Portugal has set a new renewable energy milestone as it ran entirely on hydro, wind and solar power for approximately 107 hours straight during the second week of May, officials confirmed.
The Portuguese Renewable Energy Association, together with the ZERO-System Sustainable Land Association, analyzed data and determined that from 06:45 AM on May 7 up to 05:45 PM on May 11, the country's energy use was covered by clean energy sources.
According to the World Economic Forum, Portugal has been building up its clean energy sources for the past few years.
Three years ago, the country was generating only 7.5 percent of electricity from wind energy. In 2015, the capacity extended to 22 percent.
Together with other renewable energy sources, these became the source for almost half or about 48 percent of the country's energy for 12 months.
Although Portugal's surging clean energy has been encouraged by the European Union's renewable targets for 2020, support schemes for wind capacity were lessened in 2012, according to The Guardian.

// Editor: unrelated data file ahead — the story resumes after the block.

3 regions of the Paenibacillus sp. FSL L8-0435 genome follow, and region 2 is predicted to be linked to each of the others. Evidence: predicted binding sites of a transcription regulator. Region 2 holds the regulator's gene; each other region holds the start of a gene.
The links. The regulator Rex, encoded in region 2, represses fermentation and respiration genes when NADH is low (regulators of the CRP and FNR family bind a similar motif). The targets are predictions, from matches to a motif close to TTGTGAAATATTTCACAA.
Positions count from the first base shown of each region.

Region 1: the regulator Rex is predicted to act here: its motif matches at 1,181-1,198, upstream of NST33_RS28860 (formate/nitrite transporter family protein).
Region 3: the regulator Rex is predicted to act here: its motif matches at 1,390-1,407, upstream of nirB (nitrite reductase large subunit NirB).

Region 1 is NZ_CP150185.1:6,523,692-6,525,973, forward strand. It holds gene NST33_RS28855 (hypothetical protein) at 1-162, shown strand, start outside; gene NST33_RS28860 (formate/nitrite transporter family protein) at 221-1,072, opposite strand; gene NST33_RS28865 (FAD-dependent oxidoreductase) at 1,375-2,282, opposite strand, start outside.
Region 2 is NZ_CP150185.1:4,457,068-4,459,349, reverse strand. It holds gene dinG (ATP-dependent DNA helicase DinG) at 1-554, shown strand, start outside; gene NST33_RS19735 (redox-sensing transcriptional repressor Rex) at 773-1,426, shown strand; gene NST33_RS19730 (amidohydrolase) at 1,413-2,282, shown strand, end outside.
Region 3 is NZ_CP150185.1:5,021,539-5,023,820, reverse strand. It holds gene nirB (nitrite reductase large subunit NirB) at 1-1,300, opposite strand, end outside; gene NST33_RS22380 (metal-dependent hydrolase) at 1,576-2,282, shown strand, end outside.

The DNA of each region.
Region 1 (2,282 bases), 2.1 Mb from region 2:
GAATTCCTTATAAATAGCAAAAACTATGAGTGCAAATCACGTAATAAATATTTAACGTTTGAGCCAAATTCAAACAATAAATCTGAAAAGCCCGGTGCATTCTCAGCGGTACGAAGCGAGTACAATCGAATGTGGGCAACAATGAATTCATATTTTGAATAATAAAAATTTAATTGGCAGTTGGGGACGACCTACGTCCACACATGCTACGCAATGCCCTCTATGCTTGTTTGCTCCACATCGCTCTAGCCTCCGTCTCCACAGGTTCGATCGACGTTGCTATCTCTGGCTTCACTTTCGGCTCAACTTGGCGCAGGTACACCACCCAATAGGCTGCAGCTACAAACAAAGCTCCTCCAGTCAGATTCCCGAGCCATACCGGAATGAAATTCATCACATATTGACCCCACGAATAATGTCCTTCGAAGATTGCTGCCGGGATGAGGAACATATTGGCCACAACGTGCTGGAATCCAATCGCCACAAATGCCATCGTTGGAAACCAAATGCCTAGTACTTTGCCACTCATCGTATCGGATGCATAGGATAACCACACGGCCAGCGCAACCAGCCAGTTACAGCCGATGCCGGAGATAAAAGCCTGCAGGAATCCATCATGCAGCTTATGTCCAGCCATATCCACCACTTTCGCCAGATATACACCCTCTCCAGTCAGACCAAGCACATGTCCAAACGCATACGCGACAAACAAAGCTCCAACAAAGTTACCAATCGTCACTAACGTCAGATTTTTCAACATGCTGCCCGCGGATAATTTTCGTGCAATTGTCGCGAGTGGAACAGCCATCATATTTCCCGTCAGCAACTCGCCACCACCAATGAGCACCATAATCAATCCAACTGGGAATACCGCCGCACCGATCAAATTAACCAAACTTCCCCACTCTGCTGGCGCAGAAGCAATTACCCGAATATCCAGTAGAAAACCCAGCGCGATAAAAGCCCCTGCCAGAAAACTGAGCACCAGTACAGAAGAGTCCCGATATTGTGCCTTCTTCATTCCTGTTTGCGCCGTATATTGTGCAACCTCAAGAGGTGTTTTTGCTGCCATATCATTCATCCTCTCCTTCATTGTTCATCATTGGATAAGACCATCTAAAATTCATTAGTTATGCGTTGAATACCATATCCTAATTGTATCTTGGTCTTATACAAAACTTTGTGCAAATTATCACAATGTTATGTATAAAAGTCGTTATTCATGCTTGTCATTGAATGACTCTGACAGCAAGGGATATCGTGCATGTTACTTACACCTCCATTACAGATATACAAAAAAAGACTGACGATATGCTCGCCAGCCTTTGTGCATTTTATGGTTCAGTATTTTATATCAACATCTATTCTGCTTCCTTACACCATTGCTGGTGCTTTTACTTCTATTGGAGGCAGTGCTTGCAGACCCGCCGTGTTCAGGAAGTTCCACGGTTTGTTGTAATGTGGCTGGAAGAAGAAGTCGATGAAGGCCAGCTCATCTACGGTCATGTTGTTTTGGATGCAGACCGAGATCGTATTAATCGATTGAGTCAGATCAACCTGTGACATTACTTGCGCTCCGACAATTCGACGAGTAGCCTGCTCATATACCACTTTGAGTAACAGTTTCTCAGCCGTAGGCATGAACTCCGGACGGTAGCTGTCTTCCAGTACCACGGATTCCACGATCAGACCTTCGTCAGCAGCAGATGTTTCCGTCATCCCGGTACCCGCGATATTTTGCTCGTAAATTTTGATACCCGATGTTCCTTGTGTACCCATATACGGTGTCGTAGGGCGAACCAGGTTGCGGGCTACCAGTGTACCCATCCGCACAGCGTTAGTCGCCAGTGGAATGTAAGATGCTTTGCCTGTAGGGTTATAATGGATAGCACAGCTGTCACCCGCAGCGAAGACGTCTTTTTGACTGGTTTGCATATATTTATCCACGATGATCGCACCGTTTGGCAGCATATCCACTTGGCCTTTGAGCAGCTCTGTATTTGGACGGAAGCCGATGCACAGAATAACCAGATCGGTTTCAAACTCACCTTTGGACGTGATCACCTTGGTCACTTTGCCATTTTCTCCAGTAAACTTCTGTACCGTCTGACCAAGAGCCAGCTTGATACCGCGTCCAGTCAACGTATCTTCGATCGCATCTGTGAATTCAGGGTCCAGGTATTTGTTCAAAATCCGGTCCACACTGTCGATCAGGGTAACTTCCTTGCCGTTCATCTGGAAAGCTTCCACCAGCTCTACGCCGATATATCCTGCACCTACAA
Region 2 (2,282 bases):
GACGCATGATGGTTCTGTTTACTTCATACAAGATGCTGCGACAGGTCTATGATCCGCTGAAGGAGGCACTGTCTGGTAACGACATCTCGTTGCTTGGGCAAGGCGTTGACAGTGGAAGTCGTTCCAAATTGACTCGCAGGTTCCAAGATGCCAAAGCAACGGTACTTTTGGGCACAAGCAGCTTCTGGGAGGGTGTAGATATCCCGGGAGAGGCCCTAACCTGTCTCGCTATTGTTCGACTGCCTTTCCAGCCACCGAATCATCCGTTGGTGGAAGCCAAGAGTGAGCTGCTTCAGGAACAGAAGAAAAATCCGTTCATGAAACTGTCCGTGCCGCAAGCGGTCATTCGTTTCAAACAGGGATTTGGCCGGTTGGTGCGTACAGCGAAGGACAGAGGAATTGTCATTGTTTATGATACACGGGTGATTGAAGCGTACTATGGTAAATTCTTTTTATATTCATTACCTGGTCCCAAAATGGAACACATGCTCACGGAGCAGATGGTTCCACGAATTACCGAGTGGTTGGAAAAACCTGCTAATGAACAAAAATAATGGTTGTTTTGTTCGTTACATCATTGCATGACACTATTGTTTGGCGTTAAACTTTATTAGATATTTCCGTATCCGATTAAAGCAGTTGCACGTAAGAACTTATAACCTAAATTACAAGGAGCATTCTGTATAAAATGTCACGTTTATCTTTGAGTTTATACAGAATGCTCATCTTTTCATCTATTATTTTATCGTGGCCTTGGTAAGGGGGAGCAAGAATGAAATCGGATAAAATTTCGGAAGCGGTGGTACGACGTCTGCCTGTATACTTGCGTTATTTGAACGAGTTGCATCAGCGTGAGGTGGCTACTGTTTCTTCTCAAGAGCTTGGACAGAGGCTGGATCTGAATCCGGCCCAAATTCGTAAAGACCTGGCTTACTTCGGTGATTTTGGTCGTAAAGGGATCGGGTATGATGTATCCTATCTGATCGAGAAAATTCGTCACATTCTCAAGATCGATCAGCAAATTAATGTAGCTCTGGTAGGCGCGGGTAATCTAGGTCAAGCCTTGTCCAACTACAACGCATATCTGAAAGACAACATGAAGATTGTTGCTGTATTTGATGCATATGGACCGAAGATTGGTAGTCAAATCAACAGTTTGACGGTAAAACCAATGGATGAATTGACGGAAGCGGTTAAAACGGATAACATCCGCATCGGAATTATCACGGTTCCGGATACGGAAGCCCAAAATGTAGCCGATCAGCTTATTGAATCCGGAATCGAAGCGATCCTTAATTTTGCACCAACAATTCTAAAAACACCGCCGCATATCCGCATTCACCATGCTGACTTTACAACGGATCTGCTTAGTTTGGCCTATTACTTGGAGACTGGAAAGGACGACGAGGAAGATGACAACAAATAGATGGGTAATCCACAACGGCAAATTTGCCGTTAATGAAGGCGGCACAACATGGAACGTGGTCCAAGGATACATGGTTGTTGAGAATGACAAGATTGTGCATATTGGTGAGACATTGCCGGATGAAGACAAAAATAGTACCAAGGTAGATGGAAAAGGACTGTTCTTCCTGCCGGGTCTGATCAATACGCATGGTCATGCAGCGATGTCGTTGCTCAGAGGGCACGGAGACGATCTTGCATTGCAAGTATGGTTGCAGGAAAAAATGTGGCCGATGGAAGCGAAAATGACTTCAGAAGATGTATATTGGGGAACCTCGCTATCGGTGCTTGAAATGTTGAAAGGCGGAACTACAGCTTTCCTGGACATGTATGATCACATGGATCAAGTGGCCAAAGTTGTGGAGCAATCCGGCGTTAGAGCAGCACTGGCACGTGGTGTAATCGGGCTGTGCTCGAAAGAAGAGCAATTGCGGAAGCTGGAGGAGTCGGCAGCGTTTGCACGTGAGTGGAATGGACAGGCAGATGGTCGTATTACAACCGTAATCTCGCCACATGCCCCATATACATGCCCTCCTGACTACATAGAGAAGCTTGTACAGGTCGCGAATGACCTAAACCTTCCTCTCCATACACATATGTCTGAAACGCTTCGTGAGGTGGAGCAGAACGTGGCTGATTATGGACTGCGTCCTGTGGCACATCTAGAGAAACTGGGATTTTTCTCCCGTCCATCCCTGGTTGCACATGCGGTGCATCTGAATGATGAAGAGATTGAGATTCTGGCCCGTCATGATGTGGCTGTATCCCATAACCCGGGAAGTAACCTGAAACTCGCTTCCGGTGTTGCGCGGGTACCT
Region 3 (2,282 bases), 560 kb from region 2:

Still, the country added 550 MW of wind capacity just between 2013 and 2016. Industry groups have set their sights on the green energy export's potential.
A Growing Trend
Portugal's landmark use of renewable energy is not isolated. Germany announced clean energy had powered almost all of its electricity on May 15 as power prices turned negative at different times in the day.
Oliver Joy of Wind Europe Trade Association said they have been seeing trends of renewable energy use spread across Europe. He said the Iberian Peninsula is a strong reserve for wind energy and other renewable sources across the continent.
Last year, Denmark set a world record when 42 percent of its electricity were harnessed from wind power. This even beat the country's own record in 2014, when it generated 39 percent of its energy through wind turbines.
Many other countries around the world are switching to renewable energy sources, especially as the landmark Paris climate deal is set in place.
Data from the Energy Information Administration revealed that 16 countries have already hit 100 percent renewable energy production.
Officials in Costa Rica reported in 2015 that the country managed to power its grid on 100 percent renewable sources for more than 285 days. Iceland has achieved 100 percent renewable energy, while Norway reached 98 percent. Uruguay is at a close 95 percent.
Photo: Paulo Valdivieso | Flickr